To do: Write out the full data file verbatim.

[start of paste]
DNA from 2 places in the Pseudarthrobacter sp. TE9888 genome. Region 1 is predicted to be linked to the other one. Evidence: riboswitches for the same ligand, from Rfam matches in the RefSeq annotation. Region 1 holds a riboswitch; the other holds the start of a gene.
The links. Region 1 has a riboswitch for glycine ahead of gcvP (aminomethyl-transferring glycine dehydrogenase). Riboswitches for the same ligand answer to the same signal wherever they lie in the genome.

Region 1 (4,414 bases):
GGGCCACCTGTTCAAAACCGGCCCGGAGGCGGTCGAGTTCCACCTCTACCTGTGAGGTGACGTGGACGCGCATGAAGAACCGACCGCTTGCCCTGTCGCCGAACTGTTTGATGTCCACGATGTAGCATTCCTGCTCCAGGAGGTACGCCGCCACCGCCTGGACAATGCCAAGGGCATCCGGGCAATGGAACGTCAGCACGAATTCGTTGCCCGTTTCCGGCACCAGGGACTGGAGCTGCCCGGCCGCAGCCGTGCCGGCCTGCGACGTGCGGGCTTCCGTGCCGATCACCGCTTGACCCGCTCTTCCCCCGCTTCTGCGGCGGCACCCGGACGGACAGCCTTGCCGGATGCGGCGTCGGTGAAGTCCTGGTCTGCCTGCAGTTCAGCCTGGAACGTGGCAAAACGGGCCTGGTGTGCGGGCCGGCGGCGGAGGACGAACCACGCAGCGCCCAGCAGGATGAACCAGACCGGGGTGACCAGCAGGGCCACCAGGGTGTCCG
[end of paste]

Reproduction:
DNA from 2 places in the Pseudarthrobacter sp. TE9888 genome. Region 1 is predicted to be linked to the other one. Evidence: riboswitches for the same ligand, from Rfam matches in the RefSeq annotation. Region 1 holds a riboswitch; the other holds the start of a gene.
The links. Region 1 has a riboswitch for glycine ahead of gcvP (aminomethyl-transferring glycine dehydrogenase). Riboswitches for the same ligand answer to the same signal wherever they lie in the genome.

Region 1 (4,414 bases):
GGGCCACCTGTTCAAAACCGGCCCGGAGGCGGTCGAGTTCCACCTCTACCTGTGAGGTGACGTGGACGCGCATGAAGAACCGACCGCTTGCCCTGTCGCCGAACTGTTTGATGTCCACGATGTAGCATTCCTGCTCCAGGAGGTACGCCGCCACCGCCTGGACAATGCCAAGGGCATCCGGGCAATGGAACGTCAGCACGAATTCGTTGCCCGTTTCCGGCACCAGGGACTGGAGCTGCCCGGCCGCAGCCGTGCCGGCCTGCGACGTGCGGGCTTCCGTGCCGATCACCGCTTGACCCGCTCTTCCCCCGCTTCTGCGGCGGCACCCGGACGGACAGCCTTGCCGGATGCGGCGTCGGTGAAGTCCTGGTCTGCCTGCAGTTCAGCCTGGAACGTGGCAAAACGGGCCTGGTGTGCGGGCCGGCGGCGGAGGACGAACCACGCAGCGCCCAGCAGGATGAACCAGACCGGGGTGACCAGCAGGGCCACCAGGGTGTCCG